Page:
After that he switched to writing and editing a national Sunday newspaper supplement for two years. He is something of a jack-of-all-trades because along the way he picked up all the skills you need to make it in PR: writing, reporting, interviewing and photography. He has held his current job for about two years and he couldn't be happier with it even though it often involves long hours and sometimes working at home.
Life in Labor PR
Brian is a busy man. He's kept hopping from the time he gets to work in the morning until he turns off his desk lamp at the end of what can often be a very long business day.
He works in public relations for a local of the Service Employees International, AFL-CIO, and as he says, "My job is anything but dull. I doubt if I could last in a job where I had to do the same thing day after day. Here I get a chance to do a million and one things. It's more exciting this way. It keeps my adrenalin flowing all the time."
Variety and challenge are two facets of the job he likes the best. In any given week he will help to put together the local's newspaper, write press releases and reports, prepare speeches, design leaf lets, cover meetings, and monitor the media for any mention that might be of interest to the union he represents.
As a public relations worker for the AFL-CIO, Brian is involved in a somewhat specialized area of the business. There are many elements involved in his work, yet his overall function is to keep his union's members informed about issues and events that might directly affect them. Each project in which he is involved represents an information avenue of its own.
While public relations workers specialize in many different fields and are employed by every conceivable industry, the name of the game is still communication. Competent pros pride themselves on their ability to exchange information in concise, clear, understand able terms. As Brian Perry puts it:
"The AFL-CIO is a big union and, because we have members all over the country, it's not always easy staying on top of news items that affect our members. While I'm involved in local issues, I also have to work closely with the international division, which covers the whole country.
"So we have news and information on two fronts; local and international," he says.
Every month Brian helps coordinate the union's newspaper, which is distributed throughout the greater New York area. De pending on the amount of news that has to be reported, the paper can run anywhere from 8 to 28 pages.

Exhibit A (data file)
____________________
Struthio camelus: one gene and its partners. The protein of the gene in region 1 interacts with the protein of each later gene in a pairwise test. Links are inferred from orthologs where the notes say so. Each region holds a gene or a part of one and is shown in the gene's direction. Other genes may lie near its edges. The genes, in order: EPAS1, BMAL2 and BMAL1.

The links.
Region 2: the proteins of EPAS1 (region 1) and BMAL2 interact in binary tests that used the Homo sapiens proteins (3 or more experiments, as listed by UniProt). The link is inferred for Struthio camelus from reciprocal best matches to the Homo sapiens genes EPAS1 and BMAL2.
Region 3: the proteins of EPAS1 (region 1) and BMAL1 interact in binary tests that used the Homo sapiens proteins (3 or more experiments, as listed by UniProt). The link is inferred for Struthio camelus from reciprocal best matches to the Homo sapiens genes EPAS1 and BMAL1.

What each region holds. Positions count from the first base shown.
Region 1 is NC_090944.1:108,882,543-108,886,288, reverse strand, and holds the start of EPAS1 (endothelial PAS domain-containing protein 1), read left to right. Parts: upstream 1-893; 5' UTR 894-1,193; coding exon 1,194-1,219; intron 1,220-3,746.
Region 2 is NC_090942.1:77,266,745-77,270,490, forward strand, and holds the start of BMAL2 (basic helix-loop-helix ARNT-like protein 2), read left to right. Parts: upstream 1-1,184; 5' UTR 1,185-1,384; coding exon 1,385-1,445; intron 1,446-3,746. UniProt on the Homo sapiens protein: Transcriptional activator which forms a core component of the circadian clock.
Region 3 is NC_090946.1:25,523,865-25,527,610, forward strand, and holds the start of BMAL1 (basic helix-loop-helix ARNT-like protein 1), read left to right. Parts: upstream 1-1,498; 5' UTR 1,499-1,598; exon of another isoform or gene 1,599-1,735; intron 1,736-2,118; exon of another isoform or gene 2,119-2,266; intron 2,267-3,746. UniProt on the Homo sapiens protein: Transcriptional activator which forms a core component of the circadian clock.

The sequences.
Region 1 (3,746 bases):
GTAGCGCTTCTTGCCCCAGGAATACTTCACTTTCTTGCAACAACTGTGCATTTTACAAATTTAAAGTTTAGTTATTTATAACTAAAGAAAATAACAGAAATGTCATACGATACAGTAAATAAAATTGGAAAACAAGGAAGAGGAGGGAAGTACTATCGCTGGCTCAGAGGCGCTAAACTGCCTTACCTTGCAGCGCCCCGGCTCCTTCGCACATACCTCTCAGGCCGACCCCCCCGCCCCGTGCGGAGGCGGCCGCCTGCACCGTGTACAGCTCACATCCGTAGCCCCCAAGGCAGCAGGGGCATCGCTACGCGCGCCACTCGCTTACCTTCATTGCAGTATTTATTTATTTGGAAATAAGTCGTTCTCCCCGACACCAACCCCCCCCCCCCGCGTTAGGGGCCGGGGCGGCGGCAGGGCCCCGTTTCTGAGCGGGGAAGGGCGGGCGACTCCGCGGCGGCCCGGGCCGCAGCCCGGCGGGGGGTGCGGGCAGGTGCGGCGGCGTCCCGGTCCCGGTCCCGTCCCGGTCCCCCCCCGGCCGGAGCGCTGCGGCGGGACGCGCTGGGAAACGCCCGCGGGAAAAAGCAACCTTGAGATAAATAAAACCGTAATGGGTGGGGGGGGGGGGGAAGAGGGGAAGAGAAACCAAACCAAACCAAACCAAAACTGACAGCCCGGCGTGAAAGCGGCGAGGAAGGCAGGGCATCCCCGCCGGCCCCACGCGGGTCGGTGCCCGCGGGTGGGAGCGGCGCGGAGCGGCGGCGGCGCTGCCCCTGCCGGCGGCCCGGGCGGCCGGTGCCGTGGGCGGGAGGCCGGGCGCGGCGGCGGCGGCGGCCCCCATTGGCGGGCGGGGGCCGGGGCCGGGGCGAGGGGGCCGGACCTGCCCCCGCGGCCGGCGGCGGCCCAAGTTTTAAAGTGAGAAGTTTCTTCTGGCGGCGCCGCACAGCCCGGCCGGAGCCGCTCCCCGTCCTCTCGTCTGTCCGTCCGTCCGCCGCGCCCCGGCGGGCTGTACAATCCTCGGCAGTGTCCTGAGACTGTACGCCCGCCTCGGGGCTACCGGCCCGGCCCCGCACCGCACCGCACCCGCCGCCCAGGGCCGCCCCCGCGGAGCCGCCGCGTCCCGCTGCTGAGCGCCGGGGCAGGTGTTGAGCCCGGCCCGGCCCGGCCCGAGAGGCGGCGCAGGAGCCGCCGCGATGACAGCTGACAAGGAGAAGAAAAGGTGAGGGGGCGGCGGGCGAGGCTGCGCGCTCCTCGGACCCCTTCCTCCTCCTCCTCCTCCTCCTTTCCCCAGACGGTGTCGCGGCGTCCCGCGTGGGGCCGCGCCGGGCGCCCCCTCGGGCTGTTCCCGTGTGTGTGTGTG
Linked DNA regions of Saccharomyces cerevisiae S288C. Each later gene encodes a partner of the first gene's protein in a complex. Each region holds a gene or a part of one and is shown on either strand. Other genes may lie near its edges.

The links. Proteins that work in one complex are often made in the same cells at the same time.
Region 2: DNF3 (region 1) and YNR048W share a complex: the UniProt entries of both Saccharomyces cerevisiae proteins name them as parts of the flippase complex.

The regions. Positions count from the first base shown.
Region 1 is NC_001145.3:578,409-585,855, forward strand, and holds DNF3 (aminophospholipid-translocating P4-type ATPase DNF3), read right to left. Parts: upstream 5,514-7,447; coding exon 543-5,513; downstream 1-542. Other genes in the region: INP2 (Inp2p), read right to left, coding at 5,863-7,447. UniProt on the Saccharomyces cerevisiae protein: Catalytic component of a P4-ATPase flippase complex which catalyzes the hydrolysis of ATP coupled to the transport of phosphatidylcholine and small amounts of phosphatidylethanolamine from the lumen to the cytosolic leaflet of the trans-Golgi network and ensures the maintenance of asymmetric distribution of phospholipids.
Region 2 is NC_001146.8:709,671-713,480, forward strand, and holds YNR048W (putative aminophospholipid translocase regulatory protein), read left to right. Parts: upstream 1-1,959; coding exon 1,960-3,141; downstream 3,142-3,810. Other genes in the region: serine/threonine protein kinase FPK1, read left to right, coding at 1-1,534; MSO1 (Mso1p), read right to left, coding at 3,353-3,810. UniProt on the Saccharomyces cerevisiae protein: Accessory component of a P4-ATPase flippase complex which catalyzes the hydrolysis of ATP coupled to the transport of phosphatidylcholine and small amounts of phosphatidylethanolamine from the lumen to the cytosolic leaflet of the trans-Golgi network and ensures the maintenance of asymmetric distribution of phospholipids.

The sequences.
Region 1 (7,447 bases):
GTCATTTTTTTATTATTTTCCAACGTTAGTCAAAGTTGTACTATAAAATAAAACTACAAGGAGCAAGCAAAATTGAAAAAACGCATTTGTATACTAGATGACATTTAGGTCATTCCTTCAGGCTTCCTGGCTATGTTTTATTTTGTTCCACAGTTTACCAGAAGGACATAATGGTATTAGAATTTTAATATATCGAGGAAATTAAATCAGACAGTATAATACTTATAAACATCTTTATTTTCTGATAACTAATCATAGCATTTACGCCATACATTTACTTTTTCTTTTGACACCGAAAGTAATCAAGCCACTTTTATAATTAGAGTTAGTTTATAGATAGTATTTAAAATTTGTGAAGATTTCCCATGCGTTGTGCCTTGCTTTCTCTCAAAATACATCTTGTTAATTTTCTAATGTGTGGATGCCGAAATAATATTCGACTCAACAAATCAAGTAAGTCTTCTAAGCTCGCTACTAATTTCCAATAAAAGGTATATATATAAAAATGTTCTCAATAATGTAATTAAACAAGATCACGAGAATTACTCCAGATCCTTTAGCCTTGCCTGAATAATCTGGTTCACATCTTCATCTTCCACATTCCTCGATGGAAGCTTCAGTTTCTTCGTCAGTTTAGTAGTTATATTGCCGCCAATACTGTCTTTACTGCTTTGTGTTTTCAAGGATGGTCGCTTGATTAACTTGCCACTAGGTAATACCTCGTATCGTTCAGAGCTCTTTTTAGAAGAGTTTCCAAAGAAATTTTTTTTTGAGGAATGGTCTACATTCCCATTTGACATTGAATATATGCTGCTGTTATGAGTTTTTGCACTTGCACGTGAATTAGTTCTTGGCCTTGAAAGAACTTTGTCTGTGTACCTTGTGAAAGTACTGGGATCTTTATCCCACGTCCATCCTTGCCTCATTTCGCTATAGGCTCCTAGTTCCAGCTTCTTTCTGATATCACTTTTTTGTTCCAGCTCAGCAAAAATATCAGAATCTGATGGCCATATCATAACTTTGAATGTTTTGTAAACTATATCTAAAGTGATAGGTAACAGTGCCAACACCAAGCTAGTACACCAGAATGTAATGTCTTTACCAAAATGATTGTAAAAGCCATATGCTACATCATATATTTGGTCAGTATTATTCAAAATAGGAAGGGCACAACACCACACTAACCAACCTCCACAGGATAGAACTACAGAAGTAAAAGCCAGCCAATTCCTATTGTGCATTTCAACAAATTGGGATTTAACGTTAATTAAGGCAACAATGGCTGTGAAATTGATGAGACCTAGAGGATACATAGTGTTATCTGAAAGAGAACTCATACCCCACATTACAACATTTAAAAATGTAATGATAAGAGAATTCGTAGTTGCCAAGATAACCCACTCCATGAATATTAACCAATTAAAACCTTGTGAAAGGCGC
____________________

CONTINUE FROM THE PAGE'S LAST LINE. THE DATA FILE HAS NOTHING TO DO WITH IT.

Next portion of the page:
"Most of the time our paper is pretty small," says Brian, "because we're just covering local issues. Around holiday time, it usually gets fatter because there's more news - meetings and conferences and issues that all have to be covered."
Reporting on recent developments is only a small part of the job. Once the stories are all written and the photographs processed, the paper has to be laid out, printed and distributed, and that's a time-consuming job. Almost before one issue is in the mail, Brian is working on the next one.
Press releases are prepared when there is a significant news event that justifies them. "We don't prepare press releases every time something happens," says Brian. It's usually devoted to something important that affects all of our members and we want to let people know about it right away.
For instance, if the union is announcing a program or taking a position on an issue that concerns the union's members, we'll send out a press release. I've learned that it serves little purpose to send out press releases every time we have a routine announcement.
It has to be something significant or else news people won't take it seriously. The purpose of a release is to get immediate cover age. That's why it's crucial to send them to newspaper and magazine editors who will read them and use them."
The best that Brian can hope for from a press release is that an editor will think the item is important enough to justify writing a full story about it.
"Just having a release rewritten or printed as is, is terrific," he says. "But when an editor thinks the issue is important enough to do a full story, we're delighted because we've accomplished what we set out to do."
"It's great when you have some contacts at a newspaper," says Brian. "That makes it a lot easier when you have to pitch stories. Most public relations workers have a battery of contacts which they have developed over the years.
"It's a lot easier proposing ideas when you know an editor on a first-name basis. If I feel a story is right for a certain magazine, for example. Til call my contact and discuss the idea. If the editor likes it, we'll get together or I'll send along more information and eventually - and hopefully - it leads to a published story.
"The difficult part is calling up an editor or writer cold. This takes a little practice. Editors are busy people and they don't like to waste time on the telephone. When I call up someone I don't know, I try to get to the point as quickly as possible. That way they don't feel like I'm taking up their time.
At the end of letters like this I usually add that I'll call them in a few days if I don't hear from them. That way I haven't put them on the spot and they can think about the proposal when they have the time.
"More often than not, I get a call within a few days after they get the letter," he says.
From time to time, Brian is called on to write speeches for the local's president. High-ranking officials, whether they work for a union, corporation or association, rarely have the time to sit down and write their own speeches.